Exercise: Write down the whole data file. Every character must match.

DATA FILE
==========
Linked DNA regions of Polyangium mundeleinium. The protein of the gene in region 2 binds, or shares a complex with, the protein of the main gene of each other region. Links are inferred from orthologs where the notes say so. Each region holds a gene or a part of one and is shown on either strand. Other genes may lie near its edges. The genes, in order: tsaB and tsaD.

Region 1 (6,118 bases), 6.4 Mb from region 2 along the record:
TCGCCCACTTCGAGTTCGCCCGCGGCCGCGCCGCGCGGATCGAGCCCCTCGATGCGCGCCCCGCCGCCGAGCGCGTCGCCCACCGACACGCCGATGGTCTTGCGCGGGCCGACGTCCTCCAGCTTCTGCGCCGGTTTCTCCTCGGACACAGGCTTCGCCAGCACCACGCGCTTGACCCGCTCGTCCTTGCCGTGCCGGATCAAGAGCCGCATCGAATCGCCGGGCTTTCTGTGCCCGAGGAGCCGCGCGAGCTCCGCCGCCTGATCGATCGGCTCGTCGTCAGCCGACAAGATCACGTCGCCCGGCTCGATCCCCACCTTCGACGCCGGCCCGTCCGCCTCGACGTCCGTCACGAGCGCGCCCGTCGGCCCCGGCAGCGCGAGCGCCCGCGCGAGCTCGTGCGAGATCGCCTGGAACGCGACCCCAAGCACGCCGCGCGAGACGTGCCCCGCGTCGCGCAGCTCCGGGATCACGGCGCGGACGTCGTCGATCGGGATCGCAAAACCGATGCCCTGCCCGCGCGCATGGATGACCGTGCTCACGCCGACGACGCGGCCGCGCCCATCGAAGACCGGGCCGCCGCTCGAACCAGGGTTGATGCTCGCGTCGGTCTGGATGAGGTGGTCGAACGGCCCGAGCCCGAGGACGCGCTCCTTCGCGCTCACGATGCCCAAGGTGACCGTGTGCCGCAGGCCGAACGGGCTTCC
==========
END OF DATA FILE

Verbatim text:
Linked DNA regions of Polyangium mundeleinium. The protein of the gene in region 2 binds, or shares a complex with, the protein of the main gene of each other region. Links are inferred from orthologs where the notes say so. Each region holds a gene or a part of one and is shown on either strand. Other genes may lie near its edges. The genes, in order: tsaB and tsaD.

Region 1 (6,118 bases), 6.4 Mb from region 2 along the record:
TCGCCCACTTCGAGTTCGCCCGCGGCCGCGCCGCGCGGATCGAGCCCCTCGATGCGCGCCCCGCCGCCGAGCGCGTCGCCCACCGACACGCCGATGGTCTTGCGCGGGCCGACGTCCTCCAGCTTCTGCGCCGGTTTCTCCTCGGACACAGGCTTCGCCAGCACCACGCGCTTGACCCGCTCGTCCTTGCCGTGCCGGATCAAGAGCCGCATCGAATCGCCGGGCTTTCTGTGCCCGAGGAGCCGCGCGAGCTCCGCCGCCTGATCGATCGGCTCGTCGTCAGCCGACAAGATCACGTCGCCCGGCTCGATCCCCACCTTCGACGCCGGCCCGTCCGCCTCGACGTCCGTCACGAGCGCGCCCGTCGGCCCCGGCAGCGCGAGCGCCCGCGCGAGCTCGTGCGAGATCGCCTGGAACGCGACCCCAAGCACGCCGCGCGAGACGTGCCCCGCGTCGCGCAGCTCCGGGATCACGGCGCGGACGTCGTCGATCGGGATCGCAAAACCGATGCCCTGCCCGCGCGCATGGATGACCGTGCTCACGCCGACGACGCGGCCGCGCCCATCGAAGACCGGGCCGCCGCTCGAACCAGGGTTGATGCTCGCGTCGGTCTGGATGAGGTGGTCGAACGGCCCGAGCCCGAGGACGCGCTCCTTCGCGCTCACGATGCCCAAGGTGACCGTGTGCCGCAGGCCGAACGGGCTTCC